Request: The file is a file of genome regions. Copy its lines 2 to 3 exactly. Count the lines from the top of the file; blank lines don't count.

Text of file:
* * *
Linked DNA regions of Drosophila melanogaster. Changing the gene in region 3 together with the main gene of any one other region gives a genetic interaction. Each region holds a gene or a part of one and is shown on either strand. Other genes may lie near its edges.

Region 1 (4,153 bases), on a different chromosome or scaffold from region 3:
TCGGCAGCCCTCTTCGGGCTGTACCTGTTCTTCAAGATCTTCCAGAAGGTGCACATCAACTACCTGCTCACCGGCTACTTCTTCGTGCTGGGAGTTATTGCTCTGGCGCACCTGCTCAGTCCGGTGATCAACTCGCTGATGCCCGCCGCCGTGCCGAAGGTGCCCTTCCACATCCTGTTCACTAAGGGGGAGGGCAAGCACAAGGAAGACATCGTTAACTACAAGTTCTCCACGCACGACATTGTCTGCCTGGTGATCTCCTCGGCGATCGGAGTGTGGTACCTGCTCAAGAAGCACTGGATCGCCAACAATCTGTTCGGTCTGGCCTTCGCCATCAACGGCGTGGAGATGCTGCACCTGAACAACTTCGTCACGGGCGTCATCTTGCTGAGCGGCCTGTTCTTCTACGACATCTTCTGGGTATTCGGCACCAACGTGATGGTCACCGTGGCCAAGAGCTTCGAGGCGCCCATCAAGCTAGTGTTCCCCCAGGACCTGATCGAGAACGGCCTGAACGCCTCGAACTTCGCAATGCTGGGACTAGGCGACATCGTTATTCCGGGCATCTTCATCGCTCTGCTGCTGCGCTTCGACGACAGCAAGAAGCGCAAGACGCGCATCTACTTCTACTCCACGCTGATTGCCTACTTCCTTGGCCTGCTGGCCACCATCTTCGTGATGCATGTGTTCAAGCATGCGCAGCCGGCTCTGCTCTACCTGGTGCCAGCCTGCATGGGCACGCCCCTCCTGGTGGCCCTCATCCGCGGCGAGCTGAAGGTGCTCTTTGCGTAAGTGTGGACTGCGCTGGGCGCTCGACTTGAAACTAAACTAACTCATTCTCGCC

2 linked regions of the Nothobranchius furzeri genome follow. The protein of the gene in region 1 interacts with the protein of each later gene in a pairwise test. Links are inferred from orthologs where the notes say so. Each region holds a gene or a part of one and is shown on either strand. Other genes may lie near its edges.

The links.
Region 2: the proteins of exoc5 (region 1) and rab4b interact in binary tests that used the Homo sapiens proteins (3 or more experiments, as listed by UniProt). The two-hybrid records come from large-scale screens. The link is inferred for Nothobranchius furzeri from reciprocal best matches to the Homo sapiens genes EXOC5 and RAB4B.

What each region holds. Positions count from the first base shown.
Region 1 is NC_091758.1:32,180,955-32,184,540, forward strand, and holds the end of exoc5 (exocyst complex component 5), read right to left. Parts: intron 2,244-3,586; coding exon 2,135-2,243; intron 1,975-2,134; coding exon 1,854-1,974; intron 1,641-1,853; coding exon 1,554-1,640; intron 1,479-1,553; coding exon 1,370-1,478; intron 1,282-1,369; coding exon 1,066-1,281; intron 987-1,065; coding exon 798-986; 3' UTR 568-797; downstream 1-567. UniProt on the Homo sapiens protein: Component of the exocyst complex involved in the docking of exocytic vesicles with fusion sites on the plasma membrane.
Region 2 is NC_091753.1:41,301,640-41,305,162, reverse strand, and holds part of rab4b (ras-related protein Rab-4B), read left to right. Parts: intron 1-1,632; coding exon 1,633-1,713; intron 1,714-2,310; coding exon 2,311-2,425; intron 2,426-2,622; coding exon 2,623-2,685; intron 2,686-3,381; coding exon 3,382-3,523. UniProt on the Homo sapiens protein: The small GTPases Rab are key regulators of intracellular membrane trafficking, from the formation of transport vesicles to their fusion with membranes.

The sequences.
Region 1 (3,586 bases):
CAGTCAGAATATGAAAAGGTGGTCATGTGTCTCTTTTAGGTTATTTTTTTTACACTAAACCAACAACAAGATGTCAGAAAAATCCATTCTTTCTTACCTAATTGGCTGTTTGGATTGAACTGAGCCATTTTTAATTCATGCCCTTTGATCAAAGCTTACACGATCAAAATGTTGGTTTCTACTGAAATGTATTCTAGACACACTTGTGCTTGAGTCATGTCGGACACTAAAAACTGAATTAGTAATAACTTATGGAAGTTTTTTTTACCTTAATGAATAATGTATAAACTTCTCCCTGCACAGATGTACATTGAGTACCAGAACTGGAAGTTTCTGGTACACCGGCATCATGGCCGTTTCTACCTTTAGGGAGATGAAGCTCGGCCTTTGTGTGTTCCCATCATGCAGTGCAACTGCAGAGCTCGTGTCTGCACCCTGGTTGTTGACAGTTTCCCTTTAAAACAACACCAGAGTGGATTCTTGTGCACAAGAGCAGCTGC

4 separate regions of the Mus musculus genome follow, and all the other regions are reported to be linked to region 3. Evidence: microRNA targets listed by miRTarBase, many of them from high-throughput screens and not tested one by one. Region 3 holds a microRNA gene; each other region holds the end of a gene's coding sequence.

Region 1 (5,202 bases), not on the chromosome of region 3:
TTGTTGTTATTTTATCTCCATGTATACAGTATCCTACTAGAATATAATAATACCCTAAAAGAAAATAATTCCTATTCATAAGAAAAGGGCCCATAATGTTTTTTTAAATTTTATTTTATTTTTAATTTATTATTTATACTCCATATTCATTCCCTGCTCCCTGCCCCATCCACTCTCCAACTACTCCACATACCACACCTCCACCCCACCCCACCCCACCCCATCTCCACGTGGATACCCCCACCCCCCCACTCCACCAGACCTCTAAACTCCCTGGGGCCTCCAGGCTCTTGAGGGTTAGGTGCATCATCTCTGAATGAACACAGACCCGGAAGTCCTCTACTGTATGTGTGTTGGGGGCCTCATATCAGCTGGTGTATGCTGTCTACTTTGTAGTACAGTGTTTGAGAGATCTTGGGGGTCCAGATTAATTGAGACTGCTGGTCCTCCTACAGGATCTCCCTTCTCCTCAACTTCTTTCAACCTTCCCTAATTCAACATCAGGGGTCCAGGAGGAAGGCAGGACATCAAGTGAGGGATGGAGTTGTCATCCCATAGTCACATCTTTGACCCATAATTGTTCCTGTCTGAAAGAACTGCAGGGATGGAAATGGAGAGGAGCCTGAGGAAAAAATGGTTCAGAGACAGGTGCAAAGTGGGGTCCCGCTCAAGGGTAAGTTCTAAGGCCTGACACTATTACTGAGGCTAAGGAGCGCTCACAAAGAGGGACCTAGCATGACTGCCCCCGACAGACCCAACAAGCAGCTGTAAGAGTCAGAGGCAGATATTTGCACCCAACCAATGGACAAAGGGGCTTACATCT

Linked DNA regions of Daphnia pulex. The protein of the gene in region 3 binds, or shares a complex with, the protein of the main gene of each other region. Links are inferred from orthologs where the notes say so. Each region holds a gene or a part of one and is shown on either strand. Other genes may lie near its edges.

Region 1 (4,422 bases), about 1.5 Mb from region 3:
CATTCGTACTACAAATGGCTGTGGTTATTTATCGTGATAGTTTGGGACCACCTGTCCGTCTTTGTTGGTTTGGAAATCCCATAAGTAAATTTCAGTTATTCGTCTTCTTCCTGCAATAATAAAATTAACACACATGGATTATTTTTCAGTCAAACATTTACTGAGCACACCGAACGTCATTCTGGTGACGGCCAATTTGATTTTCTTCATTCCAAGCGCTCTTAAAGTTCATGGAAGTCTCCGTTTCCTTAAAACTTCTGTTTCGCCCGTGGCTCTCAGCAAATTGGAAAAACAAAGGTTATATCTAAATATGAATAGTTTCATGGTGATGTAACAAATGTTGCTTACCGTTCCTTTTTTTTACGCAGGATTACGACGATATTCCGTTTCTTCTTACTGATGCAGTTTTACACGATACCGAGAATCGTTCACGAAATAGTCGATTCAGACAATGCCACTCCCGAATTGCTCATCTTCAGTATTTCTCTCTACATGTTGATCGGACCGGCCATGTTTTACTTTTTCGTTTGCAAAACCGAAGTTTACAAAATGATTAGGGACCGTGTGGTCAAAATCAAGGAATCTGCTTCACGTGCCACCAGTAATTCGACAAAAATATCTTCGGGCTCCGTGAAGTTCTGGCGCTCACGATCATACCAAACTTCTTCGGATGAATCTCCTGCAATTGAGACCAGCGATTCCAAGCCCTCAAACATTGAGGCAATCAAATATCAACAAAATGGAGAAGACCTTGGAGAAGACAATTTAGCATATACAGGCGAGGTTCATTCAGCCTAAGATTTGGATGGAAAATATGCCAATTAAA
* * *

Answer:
Region 1 (4,153 bases), on a different chromosome or scaffold from region 3:
TCGGCAGCCCTCTTCGGGCTGTACCTGTTCTTCAAGATCTTCCAGAAGGTGCACATCAACTACCTGCTCACCGGCTACTTCTTCGTGCTGGGAGTTATTGCTCTGGCGCACCTGCTCAGTCCGGTGATCAACTCGCTGATGCCCGCCGCCGTGCCGAAGGTGCCCTTCCACATCCTGTTCACTAAGGGGGAGGGCAAGCACAAGGAAGACATCGTTAACTACAAGTTCTCCACGCACGACATTGTCTGCCTGGTGATCTCCTCGGCGATCGGAGTGTGGTACCTGCTCAAGAAGCACTGGATCGCCAACAATCTGTTCGGTCTGGCCTTCGCCATCAACGGCGTGGAGATGCTGCACCTGAACAACTTCGTCACGGGCGTCATCTTGCTGAGCGGCCTGTTCTTCTACGACATCTTCTGGGTATTCGGCACCAACGTGATGGTCACCGTGGCCAAGAGCTTCGAGGCGCCCATCAAGCTAGTGTTCCCCCAGGACCTGATCGAGAACGGCCTGAACGCCTCGAACTTCGCAATGCTGGGACTAGGCGACATCGTTATTCCGGGCATCTTCATCGCTCTGCTGCTGCGCTTCGACGACAGCAAGAAGCGCAAGACGCGCATCTACTTCTACTCCACGCTGATTGCCTACTTCCTTGGCCTGCTGGCCACCATCTTCGTGATGCATGTGTTCAAGCATGCGCAGCCGGCTCTGCTCTACCTGGTGCCAGCCTGCATGGGCACGCCCCTCCTGGTGGCCCTCATCCGCGGCGAGCTGAAGGTGCTCTTTGCGTAAGTGTGGACTGCGCTGGGCGCTCGACTTGAAACTAAACTAACTCATTCTCGCC